Throughout the week on campus, large groups of students could be seen competing in field events among several other activities. This, of course, was in celebration of the sixth annual “Greek Week” here at the College, in which members of fraternities and sororities pair up to take part in the events to promote community building within Greek life.
“It’s an opportunity for members to get together with each other as a community,” said Dave Conner, head of fraternity and sorority life. “It allows them to come together to socialize and get to know each other and at the same time to grow as a community.”
The week consisted of several field games like dodge ball and volleyball, as well as Greek inspired trivia games that resulted in the crowning of Phi Alpha Delta fraternity as the winners of Greek Week.
The week was finalized with its biggest event, Airband, in which each organization put on a dance and lip sync performance for the College.
“It has nothing to do with an airband,” joked Conner, who brought the tradition with him from the University of Delaware. “It takes lip sync and dance and combines it into one.”
Airband took place last Friday, April 14 in the Brower Student Center, it offered all students at the College a chance to watch Greek organizations put on their own performances.
“It’s an opportunity for groups to really be creative,” Conner said. “It’s one event that I’ve been really fond of because you can really see all different members of an organization shine and come together as a chapter to put on a performance.”
Conner, who works alongside the Inter-Greek Council, came to the College in 2007 when the tradition of “Greek Week” first really kicked off.
“When I first came to the College, it was designed to be like homecoming of the spring,” Conner said. “It consisted of contests that paired coed teams against each other, but it created this very hyper competitive atmosphere.”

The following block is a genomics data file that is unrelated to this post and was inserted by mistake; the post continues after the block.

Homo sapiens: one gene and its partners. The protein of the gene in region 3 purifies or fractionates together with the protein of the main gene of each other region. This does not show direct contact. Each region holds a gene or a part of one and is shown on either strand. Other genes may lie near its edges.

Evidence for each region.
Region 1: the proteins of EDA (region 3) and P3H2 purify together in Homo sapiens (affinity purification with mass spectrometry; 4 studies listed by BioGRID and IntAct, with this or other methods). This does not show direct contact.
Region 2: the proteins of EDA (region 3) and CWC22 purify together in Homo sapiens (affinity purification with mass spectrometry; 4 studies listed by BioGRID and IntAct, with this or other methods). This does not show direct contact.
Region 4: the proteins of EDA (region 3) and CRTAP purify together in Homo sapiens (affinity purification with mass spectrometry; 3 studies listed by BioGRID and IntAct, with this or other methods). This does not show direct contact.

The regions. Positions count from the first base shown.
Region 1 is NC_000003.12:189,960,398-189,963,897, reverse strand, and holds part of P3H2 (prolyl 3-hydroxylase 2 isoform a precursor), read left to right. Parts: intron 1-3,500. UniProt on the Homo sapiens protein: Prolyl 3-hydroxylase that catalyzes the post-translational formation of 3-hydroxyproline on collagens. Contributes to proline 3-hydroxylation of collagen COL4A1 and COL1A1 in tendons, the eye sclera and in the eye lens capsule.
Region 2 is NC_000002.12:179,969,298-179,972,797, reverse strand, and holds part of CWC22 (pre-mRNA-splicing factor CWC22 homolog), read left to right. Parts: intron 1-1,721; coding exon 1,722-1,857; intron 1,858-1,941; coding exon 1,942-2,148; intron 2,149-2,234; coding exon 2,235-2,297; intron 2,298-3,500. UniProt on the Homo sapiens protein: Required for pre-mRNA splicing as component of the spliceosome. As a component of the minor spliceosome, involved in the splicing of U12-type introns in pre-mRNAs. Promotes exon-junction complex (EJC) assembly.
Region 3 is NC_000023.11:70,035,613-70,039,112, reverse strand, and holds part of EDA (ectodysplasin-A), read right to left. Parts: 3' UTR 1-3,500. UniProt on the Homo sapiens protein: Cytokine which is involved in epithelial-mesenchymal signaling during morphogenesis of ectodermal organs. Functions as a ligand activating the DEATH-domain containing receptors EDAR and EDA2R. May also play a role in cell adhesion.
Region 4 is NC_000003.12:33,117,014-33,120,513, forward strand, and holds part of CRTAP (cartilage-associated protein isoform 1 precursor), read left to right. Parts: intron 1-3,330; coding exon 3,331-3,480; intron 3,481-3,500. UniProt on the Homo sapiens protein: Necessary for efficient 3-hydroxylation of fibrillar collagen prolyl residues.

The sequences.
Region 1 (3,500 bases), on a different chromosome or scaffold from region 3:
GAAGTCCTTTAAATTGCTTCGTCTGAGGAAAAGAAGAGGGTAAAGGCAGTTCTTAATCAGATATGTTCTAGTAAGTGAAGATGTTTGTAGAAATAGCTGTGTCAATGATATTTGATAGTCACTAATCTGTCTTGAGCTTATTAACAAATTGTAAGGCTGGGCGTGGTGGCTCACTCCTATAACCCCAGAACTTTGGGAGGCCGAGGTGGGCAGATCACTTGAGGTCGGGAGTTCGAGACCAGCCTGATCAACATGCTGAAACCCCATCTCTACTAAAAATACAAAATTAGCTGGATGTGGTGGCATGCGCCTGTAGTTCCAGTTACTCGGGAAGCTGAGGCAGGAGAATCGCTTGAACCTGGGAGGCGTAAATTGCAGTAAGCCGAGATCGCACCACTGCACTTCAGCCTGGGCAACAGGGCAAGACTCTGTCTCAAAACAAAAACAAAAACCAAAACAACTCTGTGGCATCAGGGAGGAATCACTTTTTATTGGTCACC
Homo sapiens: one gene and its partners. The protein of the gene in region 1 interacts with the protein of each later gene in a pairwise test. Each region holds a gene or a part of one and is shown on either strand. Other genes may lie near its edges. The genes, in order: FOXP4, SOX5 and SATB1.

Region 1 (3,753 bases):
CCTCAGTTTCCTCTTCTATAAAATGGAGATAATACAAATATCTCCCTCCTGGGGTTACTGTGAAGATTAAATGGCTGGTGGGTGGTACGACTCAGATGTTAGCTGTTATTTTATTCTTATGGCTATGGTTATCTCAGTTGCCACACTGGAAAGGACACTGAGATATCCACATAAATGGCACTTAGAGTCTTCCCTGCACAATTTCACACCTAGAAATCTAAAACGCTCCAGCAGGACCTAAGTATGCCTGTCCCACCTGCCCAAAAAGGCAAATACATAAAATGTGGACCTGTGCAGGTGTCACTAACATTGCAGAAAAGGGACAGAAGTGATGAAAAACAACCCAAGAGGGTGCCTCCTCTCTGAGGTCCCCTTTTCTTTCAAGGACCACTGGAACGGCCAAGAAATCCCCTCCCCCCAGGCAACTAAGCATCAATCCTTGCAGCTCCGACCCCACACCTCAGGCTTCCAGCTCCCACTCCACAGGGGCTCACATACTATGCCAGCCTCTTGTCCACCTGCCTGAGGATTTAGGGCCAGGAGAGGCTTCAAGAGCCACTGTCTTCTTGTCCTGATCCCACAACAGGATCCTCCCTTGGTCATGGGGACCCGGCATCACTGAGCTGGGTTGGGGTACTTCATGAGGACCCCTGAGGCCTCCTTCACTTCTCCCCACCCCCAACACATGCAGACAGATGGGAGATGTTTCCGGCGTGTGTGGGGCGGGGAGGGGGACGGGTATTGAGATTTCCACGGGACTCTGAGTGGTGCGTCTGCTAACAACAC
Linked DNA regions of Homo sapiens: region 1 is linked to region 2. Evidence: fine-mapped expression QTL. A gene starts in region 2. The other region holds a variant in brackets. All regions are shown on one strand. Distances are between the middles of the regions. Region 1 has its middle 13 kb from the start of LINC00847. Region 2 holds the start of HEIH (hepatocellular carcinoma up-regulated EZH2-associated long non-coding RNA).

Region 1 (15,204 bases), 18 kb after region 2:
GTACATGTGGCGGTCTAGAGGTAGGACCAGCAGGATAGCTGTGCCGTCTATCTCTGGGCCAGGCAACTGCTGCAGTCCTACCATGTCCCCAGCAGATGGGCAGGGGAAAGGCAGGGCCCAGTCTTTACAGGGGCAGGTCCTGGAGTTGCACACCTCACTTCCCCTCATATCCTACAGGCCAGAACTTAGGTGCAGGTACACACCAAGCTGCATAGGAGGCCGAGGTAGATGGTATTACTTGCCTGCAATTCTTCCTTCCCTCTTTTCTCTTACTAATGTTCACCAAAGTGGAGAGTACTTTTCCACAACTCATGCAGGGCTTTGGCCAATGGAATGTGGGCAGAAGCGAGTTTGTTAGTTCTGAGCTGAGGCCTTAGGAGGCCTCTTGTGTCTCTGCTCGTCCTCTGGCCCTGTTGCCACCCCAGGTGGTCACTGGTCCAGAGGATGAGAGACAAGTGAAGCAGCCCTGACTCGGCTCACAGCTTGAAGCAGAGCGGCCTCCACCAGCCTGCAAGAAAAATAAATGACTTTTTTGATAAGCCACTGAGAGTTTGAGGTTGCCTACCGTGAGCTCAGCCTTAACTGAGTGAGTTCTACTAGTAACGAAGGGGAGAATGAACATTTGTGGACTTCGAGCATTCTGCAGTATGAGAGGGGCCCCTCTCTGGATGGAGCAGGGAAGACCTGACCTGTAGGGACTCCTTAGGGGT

In an effort to make the week less competitive and more about community building, Conner has intentionally provided very few rules for the activities, allowing the members to use their heads and have a good time.
“We made it more of a community building piece,” Conner said. “Over the past few years, we intentionally wanted to make sure that we have the service and education component in the program, that’s the commonality, they’re all built on advancing education opportunities and promoting service.”
However, despite all efforts to reduce the competitive nature of the week, some participants still felt it.
“Everyone wants to win Greek Week,” said sophomore international business major and brother of Phi Alpha Delta, Jon Martinez. “Some people take it too seriously. They want to win more than they want to have fun, even though it’s just about having fun.”
The week also includes programs such as a “Training for Intervention Procedures (TIPS)” certification, where more than 10 percent of Greek life was able to get certified on how to provide an effective intervention to students who have had too much alcohol to drink, according to Conner.
“Greek Week is a way of bonding between fraternities and sororities,” Pat Dyer, economics of environmental quality major and brother of Phi Kappa Psi fraternity said. “It’s a week of inter-Greek lovin’.”